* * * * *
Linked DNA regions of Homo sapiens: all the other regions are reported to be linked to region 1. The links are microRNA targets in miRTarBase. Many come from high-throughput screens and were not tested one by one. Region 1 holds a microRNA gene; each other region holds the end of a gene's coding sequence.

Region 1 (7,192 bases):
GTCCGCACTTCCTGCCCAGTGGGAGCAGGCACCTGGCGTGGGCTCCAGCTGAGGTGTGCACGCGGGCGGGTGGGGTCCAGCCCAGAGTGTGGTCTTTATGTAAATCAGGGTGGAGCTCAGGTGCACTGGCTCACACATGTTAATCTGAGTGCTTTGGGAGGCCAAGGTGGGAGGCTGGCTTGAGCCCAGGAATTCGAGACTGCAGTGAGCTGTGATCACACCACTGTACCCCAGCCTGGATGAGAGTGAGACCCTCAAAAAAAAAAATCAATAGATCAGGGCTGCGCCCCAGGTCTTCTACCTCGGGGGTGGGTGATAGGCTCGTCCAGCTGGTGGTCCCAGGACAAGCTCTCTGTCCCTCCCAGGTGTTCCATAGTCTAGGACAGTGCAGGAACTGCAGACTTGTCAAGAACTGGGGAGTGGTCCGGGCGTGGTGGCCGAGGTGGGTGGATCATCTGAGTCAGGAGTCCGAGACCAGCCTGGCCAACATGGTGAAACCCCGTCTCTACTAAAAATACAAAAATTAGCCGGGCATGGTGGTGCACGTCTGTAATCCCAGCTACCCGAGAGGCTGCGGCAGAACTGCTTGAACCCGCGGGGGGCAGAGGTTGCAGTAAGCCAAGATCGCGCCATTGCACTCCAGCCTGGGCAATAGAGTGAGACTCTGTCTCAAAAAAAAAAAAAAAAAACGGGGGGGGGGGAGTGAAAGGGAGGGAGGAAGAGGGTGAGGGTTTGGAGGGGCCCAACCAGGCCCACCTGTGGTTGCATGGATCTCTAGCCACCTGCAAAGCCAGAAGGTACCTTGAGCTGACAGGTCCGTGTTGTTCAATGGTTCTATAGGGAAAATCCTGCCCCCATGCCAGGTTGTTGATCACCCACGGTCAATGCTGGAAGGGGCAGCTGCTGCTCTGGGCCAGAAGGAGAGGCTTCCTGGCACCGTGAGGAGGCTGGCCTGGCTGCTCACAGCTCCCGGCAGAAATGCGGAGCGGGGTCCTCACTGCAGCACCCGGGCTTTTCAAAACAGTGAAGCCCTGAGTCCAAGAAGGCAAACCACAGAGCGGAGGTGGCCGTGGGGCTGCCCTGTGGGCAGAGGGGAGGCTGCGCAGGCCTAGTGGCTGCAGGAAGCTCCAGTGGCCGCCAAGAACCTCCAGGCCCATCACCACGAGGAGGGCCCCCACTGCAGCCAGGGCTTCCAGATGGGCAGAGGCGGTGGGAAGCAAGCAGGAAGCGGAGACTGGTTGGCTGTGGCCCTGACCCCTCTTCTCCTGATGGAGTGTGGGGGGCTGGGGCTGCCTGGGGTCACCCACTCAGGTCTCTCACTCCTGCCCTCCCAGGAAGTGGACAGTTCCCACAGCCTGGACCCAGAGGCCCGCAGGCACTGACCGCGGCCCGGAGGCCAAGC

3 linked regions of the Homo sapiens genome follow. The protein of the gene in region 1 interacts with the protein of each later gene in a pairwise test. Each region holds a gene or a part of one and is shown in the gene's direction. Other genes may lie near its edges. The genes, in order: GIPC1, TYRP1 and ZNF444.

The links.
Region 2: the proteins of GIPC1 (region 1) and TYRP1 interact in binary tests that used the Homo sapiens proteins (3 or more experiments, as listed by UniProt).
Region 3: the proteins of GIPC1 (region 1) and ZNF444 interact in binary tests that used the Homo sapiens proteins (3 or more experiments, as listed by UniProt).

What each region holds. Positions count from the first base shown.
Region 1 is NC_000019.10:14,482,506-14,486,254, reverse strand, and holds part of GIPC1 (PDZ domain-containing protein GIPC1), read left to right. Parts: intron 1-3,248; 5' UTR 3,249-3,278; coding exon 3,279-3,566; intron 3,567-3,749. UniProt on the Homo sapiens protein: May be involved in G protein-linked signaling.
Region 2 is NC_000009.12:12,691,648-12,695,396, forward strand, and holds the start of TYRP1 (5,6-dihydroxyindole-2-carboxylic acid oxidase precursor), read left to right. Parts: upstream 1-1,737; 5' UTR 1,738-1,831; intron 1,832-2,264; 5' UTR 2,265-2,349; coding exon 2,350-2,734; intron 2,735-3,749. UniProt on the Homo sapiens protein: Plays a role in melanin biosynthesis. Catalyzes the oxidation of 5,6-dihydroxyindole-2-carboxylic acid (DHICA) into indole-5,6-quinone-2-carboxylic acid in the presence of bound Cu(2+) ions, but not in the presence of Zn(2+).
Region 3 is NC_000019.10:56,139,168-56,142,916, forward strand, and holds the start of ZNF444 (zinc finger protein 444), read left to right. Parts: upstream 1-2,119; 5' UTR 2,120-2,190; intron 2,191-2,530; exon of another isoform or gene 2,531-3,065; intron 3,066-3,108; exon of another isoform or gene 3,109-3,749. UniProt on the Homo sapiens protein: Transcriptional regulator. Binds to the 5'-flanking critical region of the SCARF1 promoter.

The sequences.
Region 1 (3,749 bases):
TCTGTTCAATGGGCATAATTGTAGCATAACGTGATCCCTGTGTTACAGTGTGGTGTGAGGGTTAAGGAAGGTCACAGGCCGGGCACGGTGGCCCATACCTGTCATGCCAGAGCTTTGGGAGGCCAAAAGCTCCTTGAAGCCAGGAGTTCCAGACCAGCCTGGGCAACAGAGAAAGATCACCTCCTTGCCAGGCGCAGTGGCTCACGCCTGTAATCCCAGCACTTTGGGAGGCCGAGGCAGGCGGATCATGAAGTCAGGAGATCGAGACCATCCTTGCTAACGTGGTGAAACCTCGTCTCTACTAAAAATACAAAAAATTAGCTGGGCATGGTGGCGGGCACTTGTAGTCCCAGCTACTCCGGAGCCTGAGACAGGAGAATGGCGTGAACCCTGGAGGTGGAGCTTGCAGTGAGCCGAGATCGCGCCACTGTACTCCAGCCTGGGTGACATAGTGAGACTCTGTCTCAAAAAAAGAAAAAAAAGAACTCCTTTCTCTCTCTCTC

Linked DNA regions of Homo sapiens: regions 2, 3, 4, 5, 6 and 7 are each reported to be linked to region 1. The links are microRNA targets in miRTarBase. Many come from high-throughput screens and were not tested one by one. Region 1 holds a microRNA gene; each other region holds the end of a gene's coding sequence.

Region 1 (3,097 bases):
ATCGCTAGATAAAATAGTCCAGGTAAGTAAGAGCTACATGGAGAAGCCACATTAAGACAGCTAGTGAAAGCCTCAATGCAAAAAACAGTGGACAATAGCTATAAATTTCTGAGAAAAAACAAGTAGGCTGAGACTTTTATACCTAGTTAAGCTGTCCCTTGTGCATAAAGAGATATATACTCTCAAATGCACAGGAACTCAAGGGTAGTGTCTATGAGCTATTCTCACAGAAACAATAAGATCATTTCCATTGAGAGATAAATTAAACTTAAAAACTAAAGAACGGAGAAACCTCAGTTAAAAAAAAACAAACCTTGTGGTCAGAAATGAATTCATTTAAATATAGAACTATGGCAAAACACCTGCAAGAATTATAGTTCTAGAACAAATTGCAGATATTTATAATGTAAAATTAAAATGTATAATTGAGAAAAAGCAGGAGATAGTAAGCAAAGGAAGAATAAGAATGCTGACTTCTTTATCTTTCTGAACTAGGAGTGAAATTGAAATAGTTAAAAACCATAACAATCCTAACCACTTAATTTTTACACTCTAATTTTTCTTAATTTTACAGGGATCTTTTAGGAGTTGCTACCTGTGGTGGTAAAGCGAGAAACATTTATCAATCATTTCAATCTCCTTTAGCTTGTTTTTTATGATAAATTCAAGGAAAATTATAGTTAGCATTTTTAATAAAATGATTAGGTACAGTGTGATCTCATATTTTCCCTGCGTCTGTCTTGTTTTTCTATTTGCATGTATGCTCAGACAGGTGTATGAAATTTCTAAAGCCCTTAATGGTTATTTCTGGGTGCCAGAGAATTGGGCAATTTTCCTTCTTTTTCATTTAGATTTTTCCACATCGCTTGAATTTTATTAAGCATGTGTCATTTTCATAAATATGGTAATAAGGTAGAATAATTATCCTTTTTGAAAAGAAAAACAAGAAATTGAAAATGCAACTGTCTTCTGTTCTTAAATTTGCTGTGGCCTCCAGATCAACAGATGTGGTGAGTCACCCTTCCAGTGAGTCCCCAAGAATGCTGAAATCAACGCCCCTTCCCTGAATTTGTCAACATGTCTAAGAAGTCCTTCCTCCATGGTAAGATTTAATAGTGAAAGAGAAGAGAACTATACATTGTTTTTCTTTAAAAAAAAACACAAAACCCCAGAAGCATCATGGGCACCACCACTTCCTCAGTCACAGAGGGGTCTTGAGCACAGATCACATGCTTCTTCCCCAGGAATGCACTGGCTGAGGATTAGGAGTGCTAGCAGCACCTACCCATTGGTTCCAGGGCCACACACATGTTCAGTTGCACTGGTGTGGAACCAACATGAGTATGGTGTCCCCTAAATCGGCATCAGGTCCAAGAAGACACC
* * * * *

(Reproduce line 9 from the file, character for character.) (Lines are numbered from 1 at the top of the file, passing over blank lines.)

Region 1 is NC_000019.10:14,482,506-14,486,254, reverse strand, and holds part of GIPC1 (PDZ domain-containing protein GIPC1), read left to right. Parts: intron 1-3,248; 5' UTR 3,249-3,278; coding exon 3,279-3,566; intron 3,567-3,749. UniProt on the Homo sapiens protein: May be involved in G protein-linked signaling.